Airlines Today: How to Manage COVID-19 Disruption
April 23, 2020DownloadsDownload Article
In a few short weeks, the prospects for the global airline sector have transformed from stabilized with growing profit margins to profound uncertainty, a likely long-lasting crisis and a potential reshaping of the industry beyond.
The airline sector is facing chronic uncertainty in terms of the length of domestic and international route closures and the shape and timing of the recovery. The International Air Transport Association (IATA) has estimated that the COVID-19 crisis is likely to result in a $314 billion drop in airline passenger revenues in 2020 – a 55% decline compared to 2019 – in a scenario where domestic markets open in Q3.
Airlines are also having a ripple effect on the global economy, as they are at the core of a value chain that supports some 65.5 million jobs worldwide.
At the time of writing, there is little consensus on how quickly the sector will recover. Previous nearly analogous events (9/11, SARS,GFC) may offer some indication, but this has been a steeper and deeper decline, and the factors impacting recovery are complex. Equity markets have reacted accordingly, with an almost 80% decline by early April, easily surpassing those events, in just a few short weeks.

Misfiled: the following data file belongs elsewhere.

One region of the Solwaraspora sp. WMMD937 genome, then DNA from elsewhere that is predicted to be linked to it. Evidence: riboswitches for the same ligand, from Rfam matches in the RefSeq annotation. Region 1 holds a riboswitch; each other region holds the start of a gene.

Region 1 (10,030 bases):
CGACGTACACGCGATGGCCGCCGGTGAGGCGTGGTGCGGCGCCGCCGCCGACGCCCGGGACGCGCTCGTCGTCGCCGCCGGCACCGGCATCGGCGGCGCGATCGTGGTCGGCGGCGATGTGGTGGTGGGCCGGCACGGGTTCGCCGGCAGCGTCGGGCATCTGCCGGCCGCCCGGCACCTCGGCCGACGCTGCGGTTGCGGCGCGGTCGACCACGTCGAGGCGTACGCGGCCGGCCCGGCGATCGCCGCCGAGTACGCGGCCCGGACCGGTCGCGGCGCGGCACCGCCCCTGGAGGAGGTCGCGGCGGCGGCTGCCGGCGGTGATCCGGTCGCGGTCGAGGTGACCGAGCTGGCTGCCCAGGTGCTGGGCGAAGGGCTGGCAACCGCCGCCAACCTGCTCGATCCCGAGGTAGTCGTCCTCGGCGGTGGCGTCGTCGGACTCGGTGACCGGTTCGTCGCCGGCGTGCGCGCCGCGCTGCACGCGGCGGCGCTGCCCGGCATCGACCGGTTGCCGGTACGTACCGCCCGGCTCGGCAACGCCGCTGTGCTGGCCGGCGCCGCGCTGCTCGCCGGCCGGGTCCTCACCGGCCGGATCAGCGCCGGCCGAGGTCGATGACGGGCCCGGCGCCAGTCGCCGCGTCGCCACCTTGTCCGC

As a result, management teams need to be both stabilizing and protecting their business as they simultaneously prepare for the post-pandemic environment. This requires both sufficient liquidity and the support of multiple stakeholders – customers, employees, labor unions, operating partners, suppliers and service providers, financing parties and government.
Governments across the globe are enacting support measures, with fiscal support made available to airlines in Europe and Australia to date. In the United States, the announcement of $58 billion allocated to the sector from the CARES Act stimulus was well received initially. The recent move from a $25 billion payroll grant to a part-grant/part-loan structure, however, and the ongoing discussions regarding the financial conditions and operating limitations associated with the $25 billion loan facilities, mean that careful balancing between immediate liquidity, ongoing governmental oversight and the potential for frustrating otherwise longer-term value engineering will be required.
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